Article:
Kayla: “This album was amazing to 13-year-old me, and is still amazing today. Tyson Ritter’s songs are mostly about heartbreak (but I love you, Tyson!). Definitely listen to ‘The Last Song’, it’s so rockin’.”
Leah: “This album is just so sing-along-worthy: from the ultra-cathartic ‘Say It Ain’t So’ to the melancholy ‘The World Has Turned and Left Me Here’ and the rollicking power chords of ‘My Name is Jonas,’ Weezer’s ‘blue album’ is an insanely catchy and fun throwback.”

Staff Picks: Ally’s Picks

As a Murfie newbie in an office populated by seasoned music lovers and audiophiles, I thought there was no better way to make my introduction to Murfie’s blogosphere than to make my own musical statement. Now, it’s worth noting that though I may be young, I don’t tend to be the Murfian digging up the next big thing. I’m a believer in my own tried and true—the bands that have continued to narrate my life by never failing to make music that just sounds right.  I’m the kid you went to elementary school with who just wouldn’t ditch his blankie: when something’s right, I never want to let go.

6334-largeKid A by Radiohead

As a die-hard Radiohead worshipper, it’s rare to find a Radiohead album I don’t like. Kid A, however, occupies its own musical universe. It’s music that gets under your skin, a paradoxical listening experience that’s quiet and cacophonous at the same time. Thom Yorke’s famous alien-esque vocals lend an ethereal feel to the album, giving you 48 minutes of a complicated, slightly unsettling dream. At the end of those 48 minutes and after tracks like “Everything in Its Right Place” and “Idioteque”, you’re left amazed that this album was created in a studio. What makes Radiohead the greatest band on earth is exactly that: every track sounds like the product of some unearthly time and space—and leaves you longing to learn more.

5710-largeWhite Blood Cells by The White Stripes

This album is not only at the top of my most played albums list; it so far exceeds the second place finisher that it feels like a natural, if not inevitable, fit on my staff picks. Without a single dud of a song, White Blood Cells has become as natural a part of my day as breathing (and certainly more natural than waking up in the morning). The White Stripes don’t have much instrumental variety—they love their guitar and drums—but there’s something about the way they handle them that takes this album to another level. It’s rock and it’s blues and it’s gritty and hard, but it also has the variety and sentiment to make you feel each song right along with them. And feel you do—tracks like “The Union Forever” and “The Same Boy You’ve Always Known” illustrate Jack and Meg White’s mastery of imparting endless meaning into succinct songs. Their endlessly interesting take on rock keeps me pressing “play” over and over again.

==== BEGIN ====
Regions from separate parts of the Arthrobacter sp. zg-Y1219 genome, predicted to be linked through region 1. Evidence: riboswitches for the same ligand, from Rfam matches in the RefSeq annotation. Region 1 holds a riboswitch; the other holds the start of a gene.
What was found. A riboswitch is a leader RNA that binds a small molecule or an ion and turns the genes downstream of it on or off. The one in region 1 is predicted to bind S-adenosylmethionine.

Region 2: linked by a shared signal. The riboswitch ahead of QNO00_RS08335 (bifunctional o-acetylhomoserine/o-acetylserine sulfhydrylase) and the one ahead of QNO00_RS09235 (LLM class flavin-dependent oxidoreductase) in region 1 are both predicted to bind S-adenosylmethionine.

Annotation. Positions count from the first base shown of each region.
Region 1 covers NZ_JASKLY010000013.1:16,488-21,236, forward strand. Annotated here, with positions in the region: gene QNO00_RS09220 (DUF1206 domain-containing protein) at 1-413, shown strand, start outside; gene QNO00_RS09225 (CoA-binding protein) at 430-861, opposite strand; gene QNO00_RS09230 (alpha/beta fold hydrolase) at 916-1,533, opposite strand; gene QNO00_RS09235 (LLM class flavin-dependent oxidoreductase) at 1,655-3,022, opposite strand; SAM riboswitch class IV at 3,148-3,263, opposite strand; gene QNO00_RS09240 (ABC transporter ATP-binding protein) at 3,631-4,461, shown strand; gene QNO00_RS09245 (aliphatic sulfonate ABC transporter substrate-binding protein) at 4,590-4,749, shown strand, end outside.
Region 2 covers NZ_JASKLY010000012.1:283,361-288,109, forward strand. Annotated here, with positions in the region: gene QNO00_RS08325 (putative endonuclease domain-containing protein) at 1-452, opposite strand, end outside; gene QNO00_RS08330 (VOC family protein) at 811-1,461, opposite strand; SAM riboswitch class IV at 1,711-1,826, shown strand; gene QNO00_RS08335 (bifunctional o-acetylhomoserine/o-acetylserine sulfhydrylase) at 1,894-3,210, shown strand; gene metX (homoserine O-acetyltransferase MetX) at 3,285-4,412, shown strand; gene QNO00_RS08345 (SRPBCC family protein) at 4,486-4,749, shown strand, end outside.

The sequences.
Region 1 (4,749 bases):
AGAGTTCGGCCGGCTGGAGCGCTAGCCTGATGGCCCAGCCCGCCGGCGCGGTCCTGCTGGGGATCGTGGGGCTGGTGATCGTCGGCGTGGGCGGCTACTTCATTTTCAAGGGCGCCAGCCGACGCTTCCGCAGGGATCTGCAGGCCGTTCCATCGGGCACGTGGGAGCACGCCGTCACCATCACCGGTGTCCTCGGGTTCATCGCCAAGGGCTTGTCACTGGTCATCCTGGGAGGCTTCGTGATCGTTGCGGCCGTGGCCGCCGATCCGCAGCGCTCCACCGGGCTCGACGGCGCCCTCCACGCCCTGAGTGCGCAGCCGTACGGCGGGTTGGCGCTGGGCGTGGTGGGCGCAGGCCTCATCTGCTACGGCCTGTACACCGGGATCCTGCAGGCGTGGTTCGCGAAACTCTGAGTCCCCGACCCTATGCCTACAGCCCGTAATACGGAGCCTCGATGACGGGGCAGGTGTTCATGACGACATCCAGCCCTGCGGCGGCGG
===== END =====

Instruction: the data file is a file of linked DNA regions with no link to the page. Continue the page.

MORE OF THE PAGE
Staff Picks: We’ve Got Good Taste!

The Murfie marketplace is packed with hundreds and thousands of CDs for sale. So the big question is: Where do you start?

We’ve got some recommendations for you! (Did you know that a bunch of music buffs work here?) ;-)

We think you should check out our Staff Picks Cool Collection! It’s packed with great recommendations from our diverse team—which is made up of indie music lovers, classic rock addicts, reggae enthusiasts (*points to self*), and just about everything else.

A bunch of new albums have been added today, set at prices that can’t be beat. Go find your new favorite!

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Daniella’s Picks

Athens, GA has long been a hub of amazing music, most notably The B-52’s and R.E.M. But in the last 15 years, this southern town has continued to pump out some amazing tunes (you can’t mention Athens, GA without talking about the Elephant Six Collective).  Here are some of my favorites!

In the Aeroplane Over the SeaIn the Aeroplane Over the Sea by Neutral Milk Hotel has been on countless “Best of” lists. Most agree that this is one of the best indie rock albums of all time. Jeff Mangum’s amazing lyrics, beautiful mixture of all sorts of different instruments (including the musical saw, banjo, accordion, organ, flugelhorn, zanzithophone, and of course the guitar), and the richness of the sound make this record completely unique.

Aldhils ArboretumAldhils Arboretum by Of Montreal is full of all sorts of solidly well written and funny pop songs. This record came out in 2002. Since then, Of Montreal has changed up their sound, but if you’re into some catchy psychedelic pop you’ll love this one. Also, “Kissing in the Grass” is one of the sweetest songs ever written. Swoon!

Apples in StereoNew Magnetic Wonder by The Apples in Stereo can be praised for both their musical and mathematical genius. Frontman Robert Schneider invented a new musical scale which you can hear in Track 11, “Non-Pythagorean Composition 1″. It’s kind of cool for music theory geeks to ponder over. Robert is now studying to get his PhD in analytic number theory, so I’m sure we’ve got more pop/math music to look forward to in the future! The music is the feel-goodest of feel good music. Can’t really feel bummed out when listening to “Energy”.